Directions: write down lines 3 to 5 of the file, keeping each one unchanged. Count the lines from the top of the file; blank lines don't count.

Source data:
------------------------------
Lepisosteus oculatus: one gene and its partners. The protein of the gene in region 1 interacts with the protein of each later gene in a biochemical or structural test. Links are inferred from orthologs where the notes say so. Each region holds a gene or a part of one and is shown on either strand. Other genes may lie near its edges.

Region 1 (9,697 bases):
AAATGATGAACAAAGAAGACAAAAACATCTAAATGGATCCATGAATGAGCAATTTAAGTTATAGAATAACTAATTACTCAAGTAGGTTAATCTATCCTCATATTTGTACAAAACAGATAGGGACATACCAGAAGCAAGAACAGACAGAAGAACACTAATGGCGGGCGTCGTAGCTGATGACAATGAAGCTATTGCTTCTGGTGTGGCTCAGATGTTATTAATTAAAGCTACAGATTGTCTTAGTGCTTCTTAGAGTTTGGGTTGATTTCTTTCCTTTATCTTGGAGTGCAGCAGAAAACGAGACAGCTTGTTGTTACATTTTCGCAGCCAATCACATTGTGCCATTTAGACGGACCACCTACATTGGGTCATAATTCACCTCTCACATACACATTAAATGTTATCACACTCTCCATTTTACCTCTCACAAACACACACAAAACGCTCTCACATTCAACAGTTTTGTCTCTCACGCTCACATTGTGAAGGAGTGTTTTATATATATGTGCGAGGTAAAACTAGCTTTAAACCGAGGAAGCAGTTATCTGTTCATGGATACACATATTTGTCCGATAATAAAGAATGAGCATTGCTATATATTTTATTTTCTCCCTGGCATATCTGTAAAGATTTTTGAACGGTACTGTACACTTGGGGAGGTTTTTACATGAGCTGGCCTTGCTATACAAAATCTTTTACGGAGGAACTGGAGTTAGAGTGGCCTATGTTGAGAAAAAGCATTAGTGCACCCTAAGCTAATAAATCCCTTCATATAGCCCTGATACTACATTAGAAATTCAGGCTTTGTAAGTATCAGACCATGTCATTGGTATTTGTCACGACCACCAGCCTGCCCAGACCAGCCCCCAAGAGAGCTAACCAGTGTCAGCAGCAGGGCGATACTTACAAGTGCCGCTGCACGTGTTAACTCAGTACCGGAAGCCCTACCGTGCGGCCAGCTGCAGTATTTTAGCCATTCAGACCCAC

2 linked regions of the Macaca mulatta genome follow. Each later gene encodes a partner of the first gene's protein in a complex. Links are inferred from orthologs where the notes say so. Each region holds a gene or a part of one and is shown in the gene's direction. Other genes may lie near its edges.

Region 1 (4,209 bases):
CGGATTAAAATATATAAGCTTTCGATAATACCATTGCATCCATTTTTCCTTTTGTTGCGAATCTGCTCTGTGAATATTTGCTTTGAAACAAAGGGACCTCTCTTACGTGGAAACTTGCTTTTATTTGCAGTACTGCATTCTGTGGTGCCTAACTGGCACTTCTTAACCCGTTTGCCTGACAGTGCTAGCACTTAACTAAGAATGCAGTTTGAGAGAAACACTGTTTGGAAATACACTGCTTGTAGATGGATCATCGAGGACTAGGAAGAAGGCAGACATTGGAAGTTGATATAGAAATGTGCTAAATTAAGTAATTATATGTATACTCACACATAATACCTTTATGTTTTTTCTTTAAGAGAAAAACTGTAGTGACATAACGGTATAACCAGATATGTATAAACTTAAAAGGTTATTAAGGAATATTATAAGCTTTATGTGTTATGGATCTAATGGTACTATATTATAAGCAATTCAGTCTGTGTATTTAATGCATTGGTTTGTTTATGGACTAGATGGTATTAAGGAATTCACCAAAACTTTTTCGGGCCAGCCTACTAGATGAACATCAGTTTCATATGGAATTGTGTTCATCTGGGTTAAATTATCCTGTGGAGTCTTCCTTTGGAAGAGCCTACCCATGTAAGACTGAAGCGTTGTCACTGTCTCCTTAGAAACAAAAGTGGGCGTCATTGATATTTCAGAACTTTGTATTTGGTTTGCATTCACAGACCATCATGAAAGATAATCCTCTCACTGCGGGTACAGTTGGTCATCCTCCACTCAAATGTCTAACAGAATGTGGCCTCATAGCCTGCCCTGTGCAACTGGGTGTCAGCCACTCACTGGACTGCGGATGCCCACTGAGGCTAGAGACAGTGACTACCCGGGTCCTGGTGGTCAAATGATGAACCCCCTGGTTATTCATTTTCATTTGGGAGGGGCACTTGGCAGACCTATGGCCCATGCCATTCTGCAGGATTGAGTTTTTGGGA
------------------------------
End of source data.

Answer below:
AAATGATGAACAAAGAAGACAAAAACATCTAAATGGATCCATGAATGAGCAATTTAAGTTATAGAATAACTAATTACTCAAGTAGGTTAATCTATCCTCATATTTGTACAAAACAGATAGGGACATACCAGAAGCAAGAACAGACAGAAGAACACTAATGGCGGGCGTCGTAGCTGATGACAATGAAGCTATTGCTTCTGGTGTGGCTCAGATGTTATTAATTAAAGCTACAGATTGTCTTAGTGCTTCTTAGAGTTTGGGTTGATTTCTTTCCTTTATCTTGGAGTGCAGCAGAAAACGAGACAGCTTGTTGTTACATTTTCGCAGCCAATCACATTGTGCCATTTAGACGGACCACCTACATTGGGTCATAATTCACCTCTCACATACACATTAAATGTTATCACACTCTCCATTTTACCTCTCACAAACACACACAAAACGCTCTCACATTCAACAGTTTTGTCTCTCACGCTCACATTGTGAAGGAGTGTTTTATATATATGTGCGAGGTAAAACTAGCTTTAAACCGAGGAAGCAGTTATCTGTTCATGGATACACATATTTGTCCGATAATAAAGAATGAGCATTGCTATATATTTTATTTTCTCCCTGGCATATCTGTAAAGATTTTTGAACGGTACTGTACACTTGGGGAGGTTTTTACATGAGCTGGCCTTGCTATACAAAATCTTTTACGGAGGAACTGGAGTTAGAGTGGCCTATGTTGAGAAAAAGCATTAGTGCACCCTAAGCTAATAAATCCCTTCATATAGCCCTGATACTACATTAGAAATTCAGGCTTTGTAAGTATCAGACCATGTCATTGGTATTTGTCACGACCACCAGCCTGCCCAGACCAGCCCCCAAGAGAGCTAACCAGTGTCAGCAGCAGGGCGATACTTACAAGTGCCGCTGCACGTGTTAACTCAGTACCGGAAGCCCTACCGTGCGGCCAGCTGCAGTATTTTAGCCATTCAGACCCAC

2 linked regions of the Macaca mulatta genome follow. Each later gene encodes a partner of the first gene's protein in a complex. Links are inferred from orthologs where the notes say so. Each region holds a gene or a part of one and is shown in the gene's direction. Other genes may lie near its edges.

Region 1 (4,209 bases):